Christopher Vokes, soldier (born in Armagh, Ireland, 13 April 1904; died in Toronto, ON, 27 March 1985). A tough-minded Second World War general, Vokes commanded Canadian army divisions in the Italian campaign and during the push through northern Germany at the end of the war. He was one of the few Canadian generals to emerge from the war with a reputation as a skilled operational commander.
The son of a British soldier, Vokes attended schools in Kingston, Ontario. He graduated from the Royal Military College in 1925 and from McGill University with a bachelor of science in 1927. He joined the Royal Canadian Engineers and completed army staff college in England in 1935. When the Second World War came, he rose rapidly through command and staff appointments.
Second World War
Brigadier-General Vokes led the 2nd Canadian Infantry Brigade during the Allied invasion of Sicily in 1943 – Canada's first sustained ground campaign of the war in Europe. In November he was promoted to major-general and given command of the 1st Canadian Division, leading it through the brutal house-to-house fighting at the Battle of Ortona, and on to the Hitler Line (see Italian Campaign).
In November 1944, Vokes was sent from Italy to northwest Europe, where he joined the First Canadian Army under Lieutenant-General Harry Crerar, then preparing for its push to the banks of the Rhine River. Vokes was given command of the 4th Canadian Armoured Division, which he led through the bitter Hochwald Forest battle up to the Rhine. (See Battle of the Rhineland).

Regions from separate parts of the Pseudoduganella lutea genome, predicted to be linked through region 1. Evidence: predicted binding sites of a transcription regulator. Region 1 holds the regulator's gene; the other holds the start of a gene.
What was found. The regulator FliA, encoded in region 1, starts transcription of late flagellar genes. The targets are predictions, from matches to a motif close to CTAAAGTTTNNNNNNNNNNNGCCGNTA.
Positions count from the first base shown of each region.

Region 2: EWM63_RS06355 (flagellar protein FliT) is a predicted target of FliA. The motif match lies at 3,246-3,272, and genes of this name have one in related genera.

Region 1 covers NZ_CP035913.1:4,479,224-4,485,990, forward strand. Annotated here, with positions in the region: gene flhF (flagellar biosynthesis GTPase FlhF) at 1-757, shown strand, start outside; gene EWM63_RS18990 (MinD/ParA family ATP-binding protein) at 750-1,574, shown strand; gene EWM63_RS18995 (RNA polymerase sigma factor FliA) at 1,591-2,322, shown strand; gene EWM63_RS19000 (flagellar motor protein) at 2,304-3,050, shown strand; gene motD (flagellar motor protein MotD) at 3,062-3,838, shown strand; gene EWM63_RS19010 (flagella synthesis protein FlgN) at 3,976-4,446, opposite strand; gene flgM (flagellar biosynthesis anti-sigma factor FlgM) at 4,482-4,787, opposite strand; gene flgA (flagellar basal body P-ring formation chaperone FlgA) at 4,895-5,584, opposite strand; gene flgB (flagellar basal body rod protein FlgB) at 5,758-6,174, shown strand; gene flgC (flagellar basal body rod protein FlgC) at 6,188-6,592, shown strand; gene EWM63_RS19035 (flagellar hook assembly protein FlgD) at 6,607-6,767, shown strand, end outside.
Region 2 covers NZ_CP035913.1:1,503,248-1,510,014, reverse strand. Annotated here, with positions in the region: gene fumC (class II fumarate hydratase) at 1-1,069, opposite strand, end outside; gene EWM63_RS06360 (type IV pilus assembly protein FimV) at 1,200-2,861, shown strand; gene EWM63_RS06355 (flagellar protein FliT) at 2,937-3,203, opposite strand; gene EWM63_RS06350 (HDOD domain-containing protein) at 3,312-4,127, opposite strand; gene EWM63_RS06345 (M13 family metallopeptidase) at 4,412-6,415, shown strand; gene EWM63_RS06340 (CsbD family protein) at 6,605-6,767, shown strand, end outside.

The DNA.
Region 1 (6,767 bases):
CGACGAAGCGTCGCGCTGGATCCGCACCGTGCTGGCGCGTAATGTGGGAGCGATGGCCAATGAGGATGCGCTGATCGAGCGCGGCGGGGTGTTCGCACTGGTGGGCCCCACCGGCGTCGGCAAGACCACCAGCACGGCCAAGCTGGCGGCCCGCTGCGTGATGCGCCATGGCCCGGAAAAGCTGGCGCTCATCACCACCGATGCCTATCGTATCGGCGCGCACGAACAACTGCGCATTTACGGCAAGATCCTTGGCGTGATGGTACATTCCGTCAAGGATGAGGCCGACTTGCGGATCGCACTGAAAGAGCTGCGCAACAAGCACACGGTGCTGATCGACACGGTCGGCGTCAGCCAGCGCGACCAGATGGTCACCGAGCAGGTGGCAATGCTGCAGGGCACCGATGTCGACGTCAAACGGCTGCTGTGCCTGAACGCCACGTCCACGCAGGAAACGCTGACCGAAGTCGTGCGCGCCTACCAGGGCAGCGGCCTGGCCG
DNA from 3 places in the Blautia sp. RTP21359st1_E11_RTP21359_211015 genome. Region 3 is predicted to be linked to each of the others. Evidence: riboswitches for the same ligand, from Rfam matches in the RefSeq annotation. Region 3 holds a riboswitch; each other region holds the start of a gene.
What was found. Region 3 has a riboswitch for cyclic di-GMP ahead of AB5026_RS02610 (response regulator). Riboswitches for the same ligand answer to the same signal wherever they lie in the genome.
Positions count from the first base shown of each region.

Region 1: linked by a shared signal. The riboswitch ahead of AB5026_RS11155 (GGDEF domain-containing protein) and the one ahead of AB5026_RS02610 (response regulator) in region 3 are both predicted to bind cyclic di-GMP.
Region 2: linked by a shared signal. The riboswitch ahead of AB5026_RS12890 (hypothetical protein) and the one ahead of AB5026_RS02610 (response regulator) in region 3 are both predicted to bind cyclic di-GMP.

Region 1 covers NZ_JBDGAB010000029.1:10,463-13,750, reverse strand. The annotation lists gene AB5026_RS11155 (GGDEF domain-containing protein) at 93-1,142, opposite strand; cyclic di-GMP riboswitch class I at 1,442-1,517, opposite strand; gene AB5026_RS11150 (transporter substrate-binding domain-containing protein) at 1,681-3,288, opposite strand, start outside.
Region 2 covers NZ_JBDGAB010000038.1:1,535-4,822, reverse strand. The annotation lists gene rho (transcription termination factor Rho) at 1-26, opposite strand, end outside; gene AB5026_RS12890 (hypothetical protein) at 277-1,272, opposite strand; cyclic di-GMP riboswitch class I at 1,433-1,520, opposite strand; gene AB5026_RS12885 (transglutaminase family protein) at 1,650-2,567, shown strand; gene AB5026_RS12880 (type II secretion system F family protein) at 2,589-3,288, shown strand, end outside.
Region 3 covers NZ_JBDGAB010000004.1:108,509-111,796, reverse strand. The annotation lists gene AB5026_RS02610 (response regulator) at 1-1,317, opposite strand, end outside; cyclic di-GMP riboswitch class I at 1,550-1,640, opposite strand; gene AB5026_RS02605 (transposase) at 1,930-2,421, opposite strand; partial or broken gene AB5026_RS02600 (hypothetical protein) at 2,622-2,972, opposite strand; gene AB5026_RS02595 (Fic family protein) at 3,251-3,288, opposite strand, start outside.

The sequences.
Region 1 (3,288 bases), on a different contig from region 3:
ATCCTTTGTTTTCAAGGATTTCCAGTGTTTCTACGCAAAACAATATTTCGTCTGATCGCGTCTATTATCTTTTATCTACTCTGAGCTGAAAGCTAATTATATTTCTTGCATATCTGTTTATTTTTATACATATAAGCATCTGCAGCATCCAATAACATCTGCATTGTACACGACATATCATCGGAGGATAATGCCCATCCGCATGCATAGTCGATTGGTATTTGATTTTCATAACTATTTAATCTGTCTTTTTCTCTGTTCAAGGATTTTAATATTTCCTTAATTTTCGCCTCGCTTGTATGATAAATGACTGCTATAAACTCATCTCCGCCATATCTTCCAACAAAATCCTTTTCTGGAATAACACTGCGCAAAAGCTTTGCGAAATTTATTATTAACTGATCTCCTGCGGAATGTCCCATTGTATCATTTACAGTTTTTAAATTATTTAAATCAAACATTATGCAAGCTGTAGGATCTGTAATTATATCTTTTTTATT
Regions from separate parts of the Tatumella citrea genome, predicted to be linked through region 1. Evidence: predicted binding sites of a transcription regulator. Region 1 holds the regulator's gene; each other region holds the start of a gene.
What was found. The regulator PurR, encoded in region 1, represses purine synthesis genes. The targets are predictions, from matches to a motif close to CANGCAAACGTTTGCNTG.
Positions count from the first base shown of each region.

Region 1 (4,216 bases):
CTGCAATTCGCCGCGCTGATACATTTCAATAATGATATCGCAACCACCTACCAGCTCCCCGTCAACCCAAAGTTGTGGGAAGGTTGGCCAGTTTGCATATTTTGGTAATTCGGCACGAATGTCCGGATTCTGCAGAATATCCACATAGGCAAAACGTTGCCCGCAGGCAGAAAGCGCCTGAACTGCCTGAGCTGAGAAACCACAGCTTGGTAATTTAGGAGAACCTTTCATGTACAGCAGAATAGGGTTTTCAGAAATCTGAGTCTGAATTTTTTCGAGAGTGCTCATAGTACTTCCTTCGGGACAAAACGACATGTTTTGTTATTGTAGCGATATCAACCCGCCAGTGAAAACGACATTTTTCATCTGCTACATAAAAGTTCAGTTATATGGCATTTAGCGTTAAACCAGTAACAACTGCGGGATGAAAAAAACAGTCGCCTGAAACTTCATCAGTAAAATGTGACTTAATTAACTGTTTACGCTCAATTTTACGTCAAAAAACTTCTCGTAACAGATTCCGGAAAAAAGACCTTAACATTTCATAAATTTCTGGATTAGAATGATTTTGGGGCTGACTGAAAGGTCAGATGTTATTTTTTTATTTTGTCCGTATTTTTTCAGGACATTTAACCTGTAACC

By the spring of 1945, the 4th Canadian Armoured Division had crossed the Rhine and was sweeping through northern Germany, amid continued enemy resistance. Two incidents during this period illustrate Vokes' no-nonsense attitude, and his ambivalence toward the German people whose country he and his men had been waging war with for six years. In the town of Sogel, after some civilians had joined the fighting and taken the lives of several Canadian soldiers, Vokes – believing the civilians needed to be taught a lesson – ordered the destruction of several houses in the town. The rubble of the homes was used to build roads for the Canadians' tanks.
Days later at the town of Friesoythe, Vokes was enraged by a report – which turned out to be wrong – that one of his favourite battalion commanders had been shot in the back by a German civilian. Vokes ordered the burning and levelling of the town's buildings in reprisal. He would later say, after learning that his battalion commander had in fact been killed in a firefight with uniformed German troops: "I confess now to a feeling still of great loss over (the battalion commander) and a feeling of no great remorse over the elimination of Friesoythe."
At war's end, Vokes commanded the Canadian Army Occupation Force in Germany. In that role, he officially commuted the death sentence that had been passed on Kurt Meyer, a German SS general, convicted of war crimes against Canadian soldiers in France in 1944 (see Normandy Massacres).
In the postwar years Vokes returned to Canada, where he commanded the Army's central command and then western command before retiring to Oakville, ON in 1959.
Vokes was judged by British Field Marshall Bernard Montgomery as no better than "a good plain cook" as a military tactician. But Vokes was a tough, hard-driving general who met the rigorous objectives set for his division. Although no intellectual, he was one of the ablest generals among Canada's pre-war army, and went on to lead Canadians in some of the most difficult fighting they would encounter during the war.